ISLAMABAD: The achievement of Sustainable Development Goals (SDGs) adopted unanimously by the UN member states is critical to transforming the country from a security state to a welfare state, as enshrined in Article 38 of the Constitution.
This was stated by Senator Farhatullah Babar while addressing task forces on SDGs in the provincial assemblies at the Pakistan Institute of Parliamentary Services (PIPS) in Islamabad on Monday. He also presented a 17-point action plan for achieving the 17 SDGs.
Sustainable development is all about placing the human beings at the centre of national discourse, he said. All issues, therefore, whether population, environment, water scarcity, child and maternity deaths, stunted children, the broken criminal justice system, right to information and freedom of expression, are issues of sustainable development, he added.
The parliamentary task forces have a historic opportunity to help transform Pakistan into a welfare state instead of driven by security paranoid, he said.
The 17-point action plan envisages that provinces should set up SDG centres, launch mass awareness campaigns, adopt legislation to rationalize the use of scarce water and incentivise local governments to implement the SDGs by increased allocations from provincial financial awards, Farhatullah Babar said.
The senator said that achievement of SDG targets may be made a criterion in the NFC Award and ministries of population and climate change be established in provinces, besides adopting climate change legislation to provide for strong environmental protection councils. About prioritisation, he said that child health, stunted growth of almost half of the children, reproductive health and millions of out of school children deserved the highest attention.
The subject of population welfare and climate change must be included in the curriculum of schools and colleges, he said, adding that overwhelming weight was given to population in the NFC awards.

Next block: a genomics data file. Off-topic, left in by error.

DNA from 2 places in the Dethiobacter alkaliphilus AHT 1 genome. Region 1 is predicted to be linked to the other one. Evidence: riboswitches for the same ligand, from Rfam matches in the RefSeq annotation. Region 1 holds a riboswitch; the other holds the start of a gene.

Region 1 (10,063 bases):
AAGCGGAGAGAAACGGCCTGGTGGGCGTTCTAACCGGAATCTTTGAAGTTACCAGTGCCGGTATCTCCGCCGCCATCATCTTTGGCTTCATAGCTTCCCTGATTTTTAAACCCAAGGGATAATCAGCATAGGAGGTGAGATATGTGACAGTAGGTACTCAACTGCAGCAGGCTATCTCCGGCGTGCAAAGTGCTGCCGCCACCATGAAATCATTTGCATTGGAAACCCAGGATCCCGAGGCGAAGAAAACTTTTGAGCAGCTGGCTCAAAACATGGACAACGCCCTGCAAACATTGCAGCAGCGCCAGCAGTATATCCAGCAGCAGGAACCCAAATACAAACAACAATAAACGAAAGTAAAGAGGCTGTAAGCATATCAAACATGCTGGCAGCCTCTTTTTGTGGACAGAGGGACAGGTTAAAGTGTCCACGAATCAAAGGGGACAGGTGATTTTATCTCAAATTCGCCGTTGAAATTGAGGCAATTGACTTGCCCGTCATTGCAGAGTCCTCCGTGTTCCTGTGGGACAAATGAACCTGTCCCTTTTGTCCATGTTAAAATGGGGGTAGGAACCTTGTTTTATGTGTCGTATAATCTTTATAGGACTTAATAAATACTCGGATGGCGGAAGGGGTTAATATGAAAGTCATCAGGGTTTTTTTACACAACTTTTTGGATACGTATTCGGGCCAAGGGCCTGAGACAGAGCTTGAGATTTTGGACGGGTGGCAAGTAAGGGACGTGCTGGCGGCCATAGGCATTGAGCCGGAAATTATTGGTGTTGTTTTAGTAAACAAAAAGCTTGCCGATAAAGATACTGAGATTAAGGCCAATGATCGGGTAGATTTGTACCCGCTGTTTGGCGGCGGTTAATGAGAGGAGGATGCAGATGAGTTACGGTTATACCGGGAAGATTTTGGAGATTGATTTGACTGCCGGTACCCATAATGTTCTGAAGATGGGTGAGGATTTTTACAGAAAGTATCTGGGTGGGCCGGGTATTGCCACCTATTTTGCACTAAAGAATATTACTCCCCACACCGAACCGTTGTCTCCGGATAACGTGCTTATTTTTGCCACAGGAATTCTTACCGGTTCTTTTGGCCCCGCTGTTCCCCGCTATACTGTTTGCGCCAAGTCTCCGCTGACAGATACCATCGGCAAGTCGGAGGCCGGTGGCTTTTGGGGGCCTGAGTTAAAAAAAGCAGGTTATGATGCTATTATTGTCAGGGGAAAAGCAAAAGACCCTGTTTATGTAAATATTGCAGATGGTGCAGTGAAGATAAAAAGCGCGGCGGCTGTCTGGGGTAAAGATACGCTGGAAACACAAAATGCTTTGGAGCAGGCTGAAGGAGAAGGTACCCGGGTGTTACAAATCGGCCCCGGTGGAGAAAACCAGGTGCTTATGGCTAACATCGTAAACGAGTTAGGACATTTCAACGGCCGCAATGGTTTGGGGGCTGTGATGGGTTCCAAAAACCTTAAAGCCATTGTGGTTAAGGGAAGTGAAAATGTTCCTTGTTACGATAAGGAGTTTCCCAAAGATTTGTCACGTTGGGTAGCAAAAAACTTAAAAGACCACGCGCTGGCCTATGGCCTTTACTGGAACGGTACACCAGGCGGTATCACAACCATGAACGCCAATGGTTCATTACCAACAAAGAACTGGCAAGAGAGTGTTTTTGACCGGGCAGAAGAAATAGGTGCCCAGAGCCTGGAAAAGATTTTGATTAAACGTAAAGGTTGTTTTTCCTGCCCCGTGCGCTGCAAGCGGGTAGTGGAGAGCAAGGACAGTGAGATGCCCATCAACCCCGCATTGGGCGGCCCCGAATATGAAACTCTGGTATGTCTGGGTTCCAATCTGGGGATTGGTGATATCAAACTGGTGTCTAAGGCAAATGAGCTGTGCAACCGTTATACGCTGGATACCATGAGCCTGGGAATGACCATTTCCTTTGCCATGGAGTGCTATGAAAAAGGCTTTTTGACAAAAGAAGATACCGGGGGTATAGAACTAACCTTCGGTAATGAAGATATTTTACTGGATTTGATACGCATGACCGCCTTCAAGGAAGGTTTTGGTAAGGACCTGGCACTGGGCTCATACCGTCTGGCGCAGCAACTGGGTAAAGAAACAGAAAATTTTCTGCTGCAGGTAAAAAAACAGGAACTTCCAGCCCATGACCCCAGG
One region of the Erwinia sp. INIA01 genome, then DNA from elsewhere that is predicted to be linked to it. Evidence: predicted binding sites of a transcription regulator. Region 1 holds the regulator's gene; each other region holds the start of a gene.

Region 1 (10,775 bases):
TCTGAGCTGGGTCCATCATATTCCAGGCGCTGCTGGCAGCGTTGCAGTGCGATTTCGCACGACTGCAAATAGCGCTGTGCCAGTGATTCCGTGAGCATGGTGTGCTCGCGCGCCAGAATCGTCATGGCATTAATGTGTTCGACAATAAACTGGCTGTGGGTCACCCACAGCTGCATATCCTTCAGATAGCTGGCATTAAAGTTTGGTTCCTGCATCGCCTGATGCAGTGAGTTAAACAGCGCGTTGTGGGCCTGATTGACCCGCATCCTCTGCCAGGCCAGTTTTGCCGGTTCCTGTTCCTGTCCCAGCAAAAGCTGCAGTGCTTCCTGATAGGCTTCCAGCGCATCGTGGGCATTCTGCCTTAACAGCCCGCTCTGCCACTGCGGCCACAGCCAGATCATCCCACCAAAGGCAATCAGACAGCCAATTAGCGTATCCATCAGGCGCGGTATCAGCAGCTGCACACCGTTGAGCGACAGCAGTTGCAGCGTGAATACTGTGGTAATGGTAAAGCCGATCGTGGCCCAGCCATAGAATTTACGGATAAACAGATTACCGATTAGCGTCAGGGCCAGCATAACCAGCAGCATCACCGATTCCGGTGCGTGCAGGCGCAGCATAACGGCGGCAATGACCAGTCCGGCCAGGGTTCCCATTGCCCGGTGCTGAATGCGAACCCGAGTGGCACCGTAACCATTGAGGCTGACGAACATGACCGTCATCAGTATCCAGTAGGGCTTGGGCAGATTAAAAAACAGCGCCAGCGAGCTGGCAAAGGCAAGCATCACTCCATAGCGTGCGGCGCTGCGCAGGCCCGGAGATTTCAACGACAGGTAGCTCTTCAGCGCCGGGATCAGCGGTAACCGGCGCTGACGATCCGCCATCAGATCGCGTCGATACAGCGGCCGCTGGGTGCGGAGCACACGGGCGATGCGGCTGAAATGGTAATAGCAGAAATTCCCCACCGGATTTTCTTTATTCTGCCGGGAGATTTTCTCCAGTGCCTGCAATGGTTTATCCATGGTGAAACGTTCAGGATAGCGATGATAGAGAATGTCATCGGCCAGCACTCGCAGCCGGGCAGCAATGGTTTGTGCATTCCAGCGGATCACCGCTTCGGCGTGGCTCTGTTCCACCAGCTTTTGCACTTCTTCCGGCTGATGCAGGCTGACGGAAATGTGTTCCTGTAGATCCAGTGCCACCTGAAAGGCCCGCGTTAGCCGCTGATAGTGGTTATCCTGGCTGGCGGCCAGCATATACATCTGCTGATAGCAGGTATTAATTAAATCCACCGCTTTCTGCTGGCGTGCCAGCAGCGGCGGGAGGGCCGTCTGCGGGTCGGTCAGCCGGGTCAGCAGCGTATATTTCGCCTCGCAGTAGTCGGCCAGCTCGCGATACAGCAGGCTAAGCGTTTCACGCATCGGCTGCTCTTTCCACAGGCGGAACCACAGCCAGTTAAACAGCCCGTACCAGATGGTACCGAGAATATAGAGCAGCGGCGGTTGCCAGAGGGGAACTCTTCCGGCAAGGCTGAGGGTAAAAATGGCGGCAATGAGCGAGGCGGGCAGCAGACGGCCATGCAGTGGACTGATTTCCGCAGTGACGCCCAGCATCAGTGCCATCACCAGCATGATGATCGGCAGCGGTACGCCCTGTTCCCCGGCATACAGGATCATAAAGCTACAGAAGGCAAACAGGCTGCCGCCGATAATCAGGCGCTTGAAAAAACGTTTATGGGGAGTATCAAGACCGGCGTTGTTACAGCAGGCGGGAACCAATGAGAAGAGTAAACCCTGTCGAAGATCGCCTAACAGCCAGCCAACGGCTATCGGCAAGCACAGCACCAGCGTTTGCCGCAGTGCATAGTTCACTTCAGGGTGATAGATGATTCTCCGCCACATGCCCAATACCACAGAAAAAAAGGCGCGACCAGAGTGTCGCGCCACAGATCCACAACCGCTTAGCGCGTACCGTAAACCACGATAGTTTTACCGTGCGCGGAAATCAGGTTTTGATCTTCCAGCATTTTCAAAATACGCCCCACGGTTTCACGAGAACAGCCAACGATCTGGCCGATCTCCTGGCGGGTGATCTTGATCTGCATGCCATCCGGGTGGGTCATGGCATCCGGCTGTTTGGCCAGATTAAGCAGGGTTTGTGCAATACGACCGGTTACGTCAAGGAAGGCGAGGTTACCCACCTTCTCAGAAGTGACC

Distribution of resources on the basis of population is a political statement to reward population explosion that runs counter to the spirit of sustainable development, he said. FATA, GB and AJK should also be included in the award, the senator added.
Pakistan, Farhatullah Babar said, was among the seven most affected countries due to climate change, although it stood at 135th spot in terms of contributing to global warming.
A $100 billion fund had been earmarked by the Paris conference for climate impacted countries, he said and called upon the provincial governments to develop appropriate projects to benefit from this fund.
Issues in climate change, water scarcity and recurring floods are a shared challenge for Pakistan and India, he said and suggested for including it in the composite dialogue.
This might also help in breaking the stalemate and pave way for progress in other contentious areas between the two countries, the senator said.
A poor scorecard on 17 SDGs is a serious non-traditional threat to the security of the country, he said. Nuclear and strategic weapons will not protect Pakistan from the threat posed by rampant poverty, widening the disparity between rich and the poor, stunted children, exploding population, unemployed frustrated youth and a broken justice system, Farhatullah Babar added.